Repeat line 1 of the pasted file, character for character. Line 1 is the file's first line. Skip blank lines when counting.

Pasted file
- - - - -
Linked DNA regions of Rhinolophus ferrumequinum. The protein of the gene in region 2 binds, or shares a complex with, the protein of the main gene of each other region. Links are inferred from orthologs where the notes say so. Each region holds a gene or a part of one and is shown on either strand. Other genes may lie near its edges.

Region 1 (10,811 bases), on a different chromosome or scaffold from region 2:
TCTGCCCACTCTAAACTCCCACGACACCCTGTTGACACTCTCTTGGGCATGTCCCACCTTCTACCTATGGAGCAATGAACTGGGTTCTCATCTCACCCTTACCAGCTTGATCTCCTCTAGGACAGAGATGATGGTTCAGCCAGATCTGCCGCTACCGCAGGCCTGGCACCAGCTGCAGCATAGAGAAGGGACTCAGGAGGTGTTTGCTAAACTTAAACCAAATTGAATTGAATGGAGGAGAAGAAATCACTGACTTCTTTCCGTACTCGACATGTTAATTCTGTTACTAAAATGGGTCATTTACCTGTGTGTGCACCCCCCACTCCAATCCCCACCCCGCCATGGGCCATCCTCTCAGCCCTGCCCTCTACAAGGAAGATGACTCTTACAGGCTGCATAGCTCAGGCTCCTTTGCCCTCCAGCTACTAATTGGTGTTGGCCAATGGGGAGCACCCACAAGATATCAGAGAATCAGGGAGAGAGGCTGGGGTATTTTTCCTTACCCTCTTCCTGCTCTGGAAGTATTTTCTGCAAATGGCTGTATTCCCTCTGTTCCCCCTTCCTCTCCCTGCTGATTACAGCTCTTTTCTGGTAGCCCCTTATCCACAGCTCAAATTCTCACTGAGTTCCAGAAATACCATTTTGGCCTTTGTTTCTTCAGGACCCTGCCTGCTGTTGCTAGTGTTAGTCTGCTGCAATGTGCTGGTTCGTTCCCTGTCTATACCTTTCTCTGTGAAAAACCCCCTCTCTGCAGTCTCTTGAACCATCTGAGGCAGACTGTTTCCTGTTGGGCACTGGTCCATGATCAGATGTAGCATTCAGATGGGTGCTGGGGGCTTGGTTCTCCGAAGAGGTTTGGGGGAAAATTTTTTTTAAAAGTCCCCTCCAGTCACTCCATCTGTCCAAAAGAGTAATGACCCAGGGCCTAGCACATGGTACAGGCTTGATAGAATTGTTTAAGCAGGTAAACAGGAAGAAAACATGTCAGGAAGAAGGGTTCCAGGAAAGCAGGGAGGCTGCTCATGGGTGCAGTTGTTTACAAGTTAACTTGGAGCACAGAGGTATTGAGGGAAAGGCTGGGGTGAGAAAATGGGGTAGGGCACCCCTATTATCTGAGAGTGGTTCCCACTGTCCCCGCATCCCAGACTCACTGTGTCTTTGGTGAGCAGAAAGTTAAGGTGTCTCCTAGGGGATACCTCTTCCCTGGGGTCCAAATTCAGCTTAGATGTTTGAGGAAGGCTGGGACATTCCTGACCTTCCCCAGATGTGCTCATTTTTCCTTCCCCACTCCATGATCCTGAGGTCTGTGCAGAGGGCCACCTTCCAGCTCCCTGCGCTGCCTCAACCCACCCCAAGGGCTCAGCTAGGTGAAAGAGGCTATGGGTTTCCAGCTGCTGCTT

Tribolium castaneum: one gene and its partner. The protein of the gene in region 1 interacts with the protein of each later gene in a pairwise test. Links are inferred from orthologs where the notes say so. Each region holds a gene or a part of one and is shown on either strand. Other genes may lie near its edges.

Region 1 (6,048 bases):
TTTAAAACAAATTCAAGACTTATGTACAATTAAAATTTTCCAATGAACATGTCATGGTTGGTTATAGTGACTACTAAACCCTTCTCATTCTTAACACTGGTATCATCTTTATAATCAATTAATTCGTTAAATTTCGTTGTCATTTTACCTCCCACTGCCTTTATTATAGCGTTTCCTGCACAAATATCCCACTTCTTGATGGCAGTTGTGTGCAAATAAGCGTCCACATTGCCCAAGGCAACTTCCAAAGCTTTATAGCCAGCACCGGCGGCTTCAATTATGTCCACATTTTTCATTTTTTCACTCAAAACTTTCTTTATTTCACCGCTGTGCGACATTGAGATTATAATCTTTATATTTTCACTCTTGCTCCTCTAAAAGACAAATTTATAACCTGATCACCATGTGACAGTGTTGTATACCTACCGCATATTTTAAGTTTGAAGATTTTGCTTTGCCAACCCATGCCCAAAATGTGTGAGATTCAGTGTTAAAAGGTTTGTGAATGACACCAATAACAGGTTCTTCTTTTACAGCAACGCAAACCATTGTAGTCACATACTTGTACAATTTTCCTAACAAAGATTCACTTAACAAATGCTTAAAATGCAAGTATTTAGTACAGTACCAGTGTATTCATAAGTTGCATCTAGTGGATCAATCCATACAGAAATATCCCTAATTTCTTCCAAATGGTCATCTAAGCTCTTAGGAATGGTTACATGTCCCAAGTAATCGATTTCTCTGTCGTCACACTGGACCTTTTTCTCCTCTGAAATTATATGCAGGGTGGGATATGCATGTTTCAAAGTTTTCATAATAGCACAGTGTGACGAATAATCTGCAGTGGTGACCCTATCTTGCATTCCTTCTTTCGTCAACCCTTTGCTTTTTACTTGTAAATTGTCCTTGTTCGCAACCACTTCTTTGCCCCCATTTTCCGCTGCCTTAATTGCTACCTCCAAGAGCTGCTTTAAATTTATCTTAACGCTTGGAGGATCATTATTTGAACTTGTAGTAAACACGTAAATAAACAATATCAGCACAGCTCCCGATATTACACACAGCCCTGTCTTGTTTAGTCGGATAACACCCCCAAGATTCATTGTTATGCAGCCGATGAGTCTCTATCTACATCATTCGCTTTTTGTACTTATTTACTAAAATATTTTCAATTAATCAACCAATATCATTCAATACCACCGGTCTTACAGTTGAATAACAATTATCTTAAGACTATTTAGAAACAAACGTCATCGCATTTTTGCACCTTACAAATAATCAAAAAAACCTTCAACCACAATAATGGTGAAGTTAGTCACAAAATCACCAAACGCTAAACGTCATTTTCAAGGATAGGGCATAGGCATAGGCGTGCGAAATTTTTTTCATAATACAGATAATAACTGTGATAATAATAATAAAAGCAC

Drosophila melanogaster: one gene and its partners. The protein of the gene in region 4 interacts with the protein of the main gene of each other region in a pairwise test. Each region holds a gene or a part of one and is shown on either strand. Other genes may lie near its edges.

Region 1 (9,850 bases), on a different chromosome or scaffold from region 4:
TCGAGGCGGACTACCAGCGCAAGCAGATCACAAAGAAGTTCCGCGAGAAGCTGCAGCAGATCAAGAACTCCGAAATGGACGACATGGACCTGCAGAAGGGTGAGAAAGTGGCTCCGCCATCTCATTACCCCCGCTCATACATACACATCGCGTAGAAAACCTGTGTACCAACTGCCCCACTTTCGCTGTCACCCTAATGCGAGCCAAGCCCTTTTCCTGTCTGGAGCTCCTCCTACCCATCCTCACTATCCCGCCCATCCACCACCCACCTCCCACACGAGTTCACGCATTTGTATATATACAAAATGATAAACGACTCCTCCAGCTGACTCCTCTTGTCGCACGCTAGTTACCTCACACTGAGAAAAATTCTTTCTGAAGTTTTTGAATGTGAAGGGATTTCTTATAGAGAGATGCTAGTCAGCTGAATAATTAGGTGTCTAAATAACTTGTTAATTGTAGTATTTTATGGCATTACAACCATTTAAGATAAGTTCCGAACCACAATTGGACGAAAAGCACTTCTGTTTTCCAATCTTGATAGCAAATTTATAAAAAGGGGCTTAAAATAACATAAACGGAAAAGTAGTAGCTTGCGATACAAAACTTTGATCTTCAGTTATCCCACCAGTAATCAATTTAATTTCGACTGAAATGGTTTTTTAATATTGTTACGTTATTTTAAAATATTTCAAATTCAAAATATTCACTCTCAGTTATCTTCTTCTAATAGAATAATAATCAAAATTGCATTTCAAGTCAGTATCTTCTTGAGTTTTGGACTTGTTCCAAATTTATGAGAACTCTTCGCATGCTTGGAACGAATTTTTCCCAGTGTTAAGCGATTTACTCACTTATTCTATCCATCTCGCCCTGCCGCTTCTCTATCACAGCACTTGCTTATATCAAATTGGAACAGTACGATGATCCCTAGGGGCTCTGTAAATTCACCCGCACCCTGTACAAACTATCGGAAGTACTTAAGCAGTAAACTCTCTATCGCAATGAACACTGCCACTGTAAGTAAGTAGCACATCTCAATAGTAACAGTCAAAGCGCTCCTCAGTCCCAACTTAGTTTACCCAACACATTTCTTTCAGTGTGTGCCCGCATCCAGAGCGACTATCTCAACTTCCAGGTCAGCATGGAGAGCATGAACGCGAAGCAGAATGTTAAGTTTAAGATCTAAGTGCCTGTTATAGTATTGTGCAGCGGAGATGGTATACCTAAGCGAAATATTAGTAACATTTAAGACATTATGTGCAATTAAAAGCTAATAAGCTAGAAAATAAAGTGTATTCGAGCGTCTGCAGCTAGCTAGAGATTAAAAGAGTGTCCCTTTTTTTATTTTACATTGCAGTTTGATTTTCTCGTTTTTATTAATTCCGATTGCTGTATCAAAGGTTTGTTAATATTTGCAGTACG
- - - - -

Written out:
Linked DNA regions of Rhinolophus ferrumequinum. The protein of the gene in region 2 binds, or shares a complex with, the protein of the main gene of each other region. Links are inferred from orthologs where the notes say so. Each region holds a gene or a part of one and is shown on either strand. Other genes may lie near its edges.